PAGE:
Building Close Communities

In addition, we can see the significance of socialization in French culture further when comparing community unity between America and France. Studies have shown that only 28% of Americans know their neighbors by name. Throughout the COVID-19 pandemic during isolation and social distancing, that’s a problem that has worsened.

France, on the other hand, tends to foster strong community relationships. A 2019 study found that nearly 60% of French citizens have quality relationships with their neighbors.

Social isolation can be incredibly dangerous. It’s harmful to your mental and physical health, and the more distant we are from each other as a country, the more divided we’ll be. Building strong communities and generally being friends with your neighbors offers plenty of benefits, including:

  1. Better neighborhood safety

  2. Improved quality of life

  3. Better multigenerational connections

  4. Built-in support when it’s needed

Being friends with the people in your community also fosters a better environment for your children and/or grandchildren. No matter the neighborhood you live in, spending time “unplugged” from technology and out socializing with your neighbors will boost your mental health and make it easier to raise well-balanced children.

Environmental Performance

France is also concerned with global communities in their concern for climate change protections. As of 2022, France ranked #5 on the Environmental Performance Index, while the U.S. ranked #24. There’s plenty of talk about “going green” here in America, but as a country, we tend to take it less seriously than certain European counterparts. Living a more sustainable lifestyle is beneficial for personal and community health, can improve your oxygen intake, encourage you to eat better, and can even boost your mental well-being.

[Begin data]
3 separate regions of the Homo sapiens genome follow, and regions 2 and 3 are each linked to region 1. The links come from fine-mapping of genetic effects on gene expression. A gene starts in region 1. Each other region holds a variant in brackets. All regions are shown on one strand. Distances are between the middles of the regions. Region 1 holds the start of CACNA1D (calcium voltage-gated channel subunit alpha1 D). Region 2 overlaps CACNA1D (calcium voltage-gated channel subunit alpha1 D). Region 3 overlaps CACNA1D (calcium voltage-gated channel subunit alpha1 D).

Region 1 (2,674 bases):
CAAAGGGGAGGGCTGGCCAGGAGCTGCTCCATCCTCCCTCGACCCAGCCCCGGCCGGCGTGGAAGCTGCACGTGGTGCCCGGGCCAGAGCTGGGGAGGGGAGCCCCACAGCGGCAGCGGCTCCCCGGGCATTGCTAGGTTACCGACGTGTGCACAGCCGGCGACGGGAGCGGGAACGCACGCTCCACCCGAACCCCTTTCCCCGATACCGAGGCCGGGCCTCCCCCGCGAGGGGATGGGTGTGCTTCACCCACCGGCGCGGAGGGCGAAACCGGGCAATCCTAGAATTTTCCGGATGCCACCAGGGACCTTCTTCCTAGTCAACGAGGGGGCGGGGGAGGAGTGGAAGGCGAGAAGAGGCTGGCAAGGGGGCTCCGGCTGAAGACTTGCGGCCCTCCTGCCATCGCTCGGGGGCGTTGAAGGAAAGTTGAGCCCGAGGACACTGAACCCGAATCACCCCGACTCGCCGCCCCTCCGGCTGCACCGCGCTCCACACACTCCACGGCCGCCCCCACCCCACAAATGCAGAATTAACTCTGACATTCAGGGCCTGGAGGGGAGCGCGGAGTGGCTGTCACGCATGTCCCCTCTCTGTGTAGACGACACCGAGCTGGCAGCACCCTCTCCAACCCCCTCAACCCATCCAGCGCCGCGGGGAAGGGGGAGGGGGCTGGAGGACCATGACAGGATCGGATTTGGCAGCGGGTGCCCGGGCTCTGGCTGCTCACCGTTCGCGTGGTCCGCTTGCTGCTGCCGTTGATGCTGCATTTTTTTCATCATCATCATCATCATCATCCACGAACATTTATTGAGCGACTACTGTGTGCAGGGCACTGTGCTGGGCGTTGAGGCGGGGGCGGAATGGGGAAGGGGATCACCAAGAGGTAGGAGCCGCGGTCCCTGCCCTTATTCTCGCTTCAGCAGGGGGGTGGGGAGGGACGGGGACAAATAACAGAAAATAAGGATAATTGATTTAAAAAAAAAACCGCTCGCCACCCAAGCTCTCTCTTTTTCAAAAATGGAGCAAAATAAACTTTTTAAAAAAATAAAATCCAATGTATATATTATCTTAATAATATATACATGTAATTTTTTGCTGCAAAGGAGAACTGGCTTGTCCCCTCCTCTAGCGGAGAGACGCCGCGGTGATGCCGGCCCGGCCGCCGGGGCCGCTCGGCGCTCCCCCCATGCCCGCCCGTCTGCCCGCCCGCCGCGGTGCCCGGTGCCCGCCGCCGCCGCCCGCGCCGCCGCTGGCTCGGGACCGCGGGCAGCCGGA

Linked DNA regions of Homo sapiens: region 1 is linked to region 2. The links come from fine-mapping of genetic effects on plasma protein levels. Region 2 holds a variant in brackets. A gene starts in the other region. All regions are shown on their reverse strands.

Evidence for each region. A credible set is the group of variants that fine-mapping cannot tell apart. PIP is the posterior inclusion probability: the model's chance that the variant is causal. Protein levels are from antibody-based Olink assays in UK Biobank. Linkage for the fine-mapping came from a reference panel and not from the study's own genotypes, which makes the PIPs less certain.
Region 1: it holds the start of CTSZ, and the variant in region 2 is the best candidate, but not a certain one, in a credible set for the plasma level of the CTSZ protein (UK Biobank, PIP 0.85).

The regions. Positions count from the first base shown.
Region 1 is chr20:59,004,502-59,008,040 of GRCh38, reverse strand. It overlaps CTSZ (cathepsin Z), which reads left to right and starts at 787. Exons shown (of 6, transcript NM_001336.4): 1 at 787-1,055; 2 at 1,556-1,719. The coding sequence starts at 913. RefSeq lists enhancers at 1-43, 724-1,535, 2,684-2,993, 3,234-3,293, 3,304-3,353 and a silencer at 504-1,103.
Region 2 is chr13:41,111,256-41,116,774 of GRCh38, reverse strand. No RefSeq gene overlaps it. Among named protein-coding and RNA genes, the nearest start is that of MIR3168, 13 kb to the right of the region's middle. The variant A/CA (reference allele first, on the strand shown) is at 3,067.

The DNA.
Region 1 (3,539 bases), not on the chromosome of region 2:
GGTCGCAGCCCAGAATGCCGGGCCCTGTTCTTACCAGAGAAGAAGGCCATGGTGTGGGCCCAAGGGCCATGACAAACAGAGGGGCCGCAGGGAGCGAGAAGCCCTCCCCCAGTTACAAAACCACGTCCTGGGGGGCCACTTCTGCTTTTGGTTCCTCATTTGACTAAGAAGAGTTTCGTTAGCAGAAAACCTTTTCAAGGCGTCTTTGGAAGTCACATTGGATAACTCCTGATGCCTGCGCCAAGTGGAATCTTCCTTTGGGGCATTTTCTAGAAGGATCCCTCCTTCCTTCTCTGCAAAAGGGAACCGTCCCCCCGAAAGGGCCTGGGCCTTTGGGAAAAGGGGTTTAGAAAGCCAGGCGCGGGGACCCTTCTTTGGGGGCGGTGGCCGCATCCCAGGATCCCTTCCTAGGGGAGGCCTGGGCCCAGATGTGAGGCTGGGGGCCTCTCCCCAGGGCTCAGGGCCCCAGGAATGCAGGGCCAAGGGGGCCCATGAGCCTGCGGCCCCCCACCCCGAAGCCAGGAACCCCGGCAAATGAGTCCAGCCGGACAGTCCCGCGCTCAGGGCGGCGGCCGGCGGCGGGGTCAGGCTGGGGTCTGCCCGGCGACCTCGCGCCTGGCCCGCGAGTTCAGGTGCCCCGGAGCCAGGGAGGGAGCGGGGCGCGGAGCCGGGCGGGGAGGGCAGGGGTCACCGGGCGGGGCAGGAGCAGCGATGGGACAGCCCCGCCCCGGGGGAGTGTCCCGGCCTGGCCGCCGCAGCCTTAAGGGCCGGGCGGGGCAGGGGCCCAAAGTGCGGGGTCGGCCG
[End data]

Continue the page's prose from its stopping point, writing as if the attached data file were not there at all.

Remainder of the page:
Photo Credit: Léonard Cotte on Unsplash

If you want to take a page out of France’s book, consider how you can do more to “go green” in your personal life. Not sure how to get started? Try a few of the following changes:

  1. Grow your own garden

  2. Compost food waste

  3. Recycle

  4. Commute to work using public transportation

With a few lifestyle adjustments, you can prioritize the environment the same way the French do, making your small mark to improve America’s sustainable efforts.

The United States is wonderful in so many ways, and it’s a unique country built on innovation and forward progress. However, there are some things other countries have held onto for years because they work. France’s dedication to its history, language, people, art, food, and the planet are all things we should pay attention to and learn from. If more people started to put these lessons into practice, our country might experience a bit more internal peace, closer communities, and better overall health.

Header Photo Credit: Unsplash